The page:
I don't have pics this time as I was in a rush to get to the Post Office, but I really want to reprint my discoveries:

Round 1 - Molasses Cookies *****
Round 2 - Celebration Cookies ***** (from Kara's Kitchen)
Round 3 - Snickerdoodles ***** (from Butterbur's Bistro)

Recipe for Molasses Cookies:
Heat oven to 350 F. Place parchment paper on cookie sheet.

3/4 cup Crisco (shortening gives a much better shaped cookie than butter in this recipe - I have tried both)
1 cup sugar
1 egg whisked
1/4 cup Grandma's Molasses
pinch of salt (less than 1/4 tsp.)
2 cups flour
2 tsp. baking soda
1 tsp. ginger
1 tsp. ground cloves

1. Combine dry ingredients.
2. Cream together Crisco and sugar (about 3-4 mins.) with stand-alone beater.
3. Lightly whisk egg and add to creamed mixture - mix in until just blended.
4. Add molasses.
5. Slowly add dry ingredients.

Use Tbs. cookie scoop (level) and drop batter in balls onto cookie sheet.

Bake for 11-12 minutes - cookies must look a nice bronze/ginger color. Remove from oven and leave on baking sheet for a couple of minutes. Remove to wire cooler.


Round 2: (August/Sept.)

Recipe for Celebration Cookies
Yield: 3 dozen cookies

3/4 cup (1-1/2 sticks) butter, softened
2 eggs
1 teaspoon vanilla
1 recipe Celebration Cookie Mix (follows)

Preheat oven to 375 degrees F. In large bowl, combine butter, eggs and vanilla; mix until well blended. Add cookie mix to butter mixture; mix until well blended. Drop rounded Tablespoon scoops of dough 2 inches apart, onto greased baking sheet. Flatten cookies slightly if you want a crisper cookie.

Bake 13-15 minutes or until edges are golden brown. Cool 5 minutes; remove to cooling rack.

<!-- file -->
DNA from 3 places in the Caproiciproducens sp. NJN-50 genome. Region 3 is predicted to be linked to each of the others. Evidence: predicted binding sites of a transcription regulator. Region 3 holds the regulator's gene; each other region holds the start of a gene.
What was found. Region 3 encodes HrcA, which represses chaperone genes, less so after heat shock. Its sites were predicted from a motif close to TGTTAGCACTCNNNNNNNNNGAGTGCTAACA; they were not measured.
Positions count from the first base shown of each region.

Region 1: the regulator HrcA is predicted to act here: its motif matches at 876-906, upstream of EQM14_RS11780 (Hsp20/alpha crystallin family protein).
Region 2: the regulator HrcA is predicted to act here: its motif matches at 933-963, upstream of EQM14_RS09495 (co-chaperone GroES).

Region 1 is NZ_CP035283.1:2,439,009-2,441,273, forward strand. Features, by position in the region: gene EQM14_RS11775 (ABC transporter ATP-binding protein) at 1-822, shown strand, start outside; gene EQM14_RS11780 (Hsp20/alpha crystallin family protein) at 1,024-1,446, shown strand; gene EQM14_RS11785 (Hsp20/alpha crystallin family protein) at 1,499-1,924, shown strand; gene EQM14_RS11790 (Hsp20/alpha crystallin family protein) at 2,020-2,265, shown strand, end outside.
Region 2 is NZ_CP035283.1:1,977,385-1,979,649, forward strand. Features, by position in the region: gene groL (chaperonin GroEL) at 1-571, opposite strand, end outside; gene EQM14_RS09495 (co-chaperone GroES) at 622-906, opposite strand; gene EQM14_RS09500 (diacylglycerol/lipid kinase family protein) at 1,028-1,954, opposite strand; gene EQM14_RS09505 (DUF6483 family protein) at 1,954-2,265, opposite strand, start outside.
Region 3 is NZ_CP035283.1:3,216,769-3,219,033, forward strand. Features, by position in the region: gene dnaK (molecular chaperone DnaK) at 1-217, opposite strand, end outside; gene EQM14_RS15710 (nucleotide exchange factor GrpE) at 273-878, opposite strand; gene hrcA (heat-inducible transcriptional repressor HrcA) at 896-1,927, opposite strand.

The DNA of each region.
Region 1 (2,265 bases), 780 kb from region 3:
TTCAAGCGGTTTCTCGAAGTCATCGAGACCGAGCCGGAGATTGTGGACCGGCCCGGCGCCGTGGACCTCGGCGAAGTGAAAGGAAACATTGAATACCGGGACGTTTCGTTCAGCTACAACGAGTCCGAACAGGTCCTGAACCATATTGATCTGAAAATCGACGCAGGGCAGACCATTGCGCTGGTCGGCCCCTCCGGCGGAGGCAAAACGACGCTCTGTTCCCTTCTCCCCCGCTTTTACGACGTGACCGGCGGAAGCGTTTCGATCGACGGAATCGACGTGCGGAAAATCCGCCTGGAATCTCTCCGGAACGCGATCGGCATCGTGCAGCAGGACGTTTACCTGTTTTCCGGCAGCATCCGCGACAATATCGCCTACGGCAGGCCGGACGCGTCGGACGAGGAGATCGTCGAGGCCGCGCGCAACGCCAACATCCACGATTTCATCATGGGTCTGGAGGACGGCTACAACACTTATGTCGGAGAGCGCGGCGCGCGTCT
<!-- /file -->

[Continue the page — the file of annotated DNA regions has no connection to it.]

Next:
Celebration Cookie Mix
1/2 c granulated sugar
3/4 c sweetened dried cranberries
1/2 c white chocolate morsels
3/4 c packed brown sugar
1-1/2 c all-purpose flour
1/2 tsp. baking powder
1/2 tsp. baking soda
1/4 tsp. salt
1 c quick or old-fashioned oats
1/2 c pecan halves, coarsely chopped

Round 3: (Sept/Oct.)
Recipe for Snickerdoodles

1/2 cup butter
1/2 cup margarine
1-1/2 cups sugar
2 eggs
1-1/2 teaspoons vanilla
3 cups flour
2 teaspoons cream of tartar
1 teaspoon baking soda
1/4 teaspoon salt
2 teaspoons cinnamon
2 Tablespoons sugar

In a large mixing bowl, cream butter, margarine and 1-1/2 cups sugar. Blend in eggs and vanilla. In another bowl, sift flour, cream of tartar, baking soda, and salt. Stir dry mixture into sugar mixture. Form dough into balls. Blend cinnamon with 2 Tablespoons of sugar. Roll the dough balls into the cinnamon-sugar. Bake at 400 degrees for 10 minutes on an ungreased cookie sheet. Do not overbake. Cookies should be chewy in the center.
I hope I discover some more 5 STAR recipes with Round 4.It's always exciting to find something that is just that GOOD. I seem to have much more luck with checking out the blogs than with recipe books.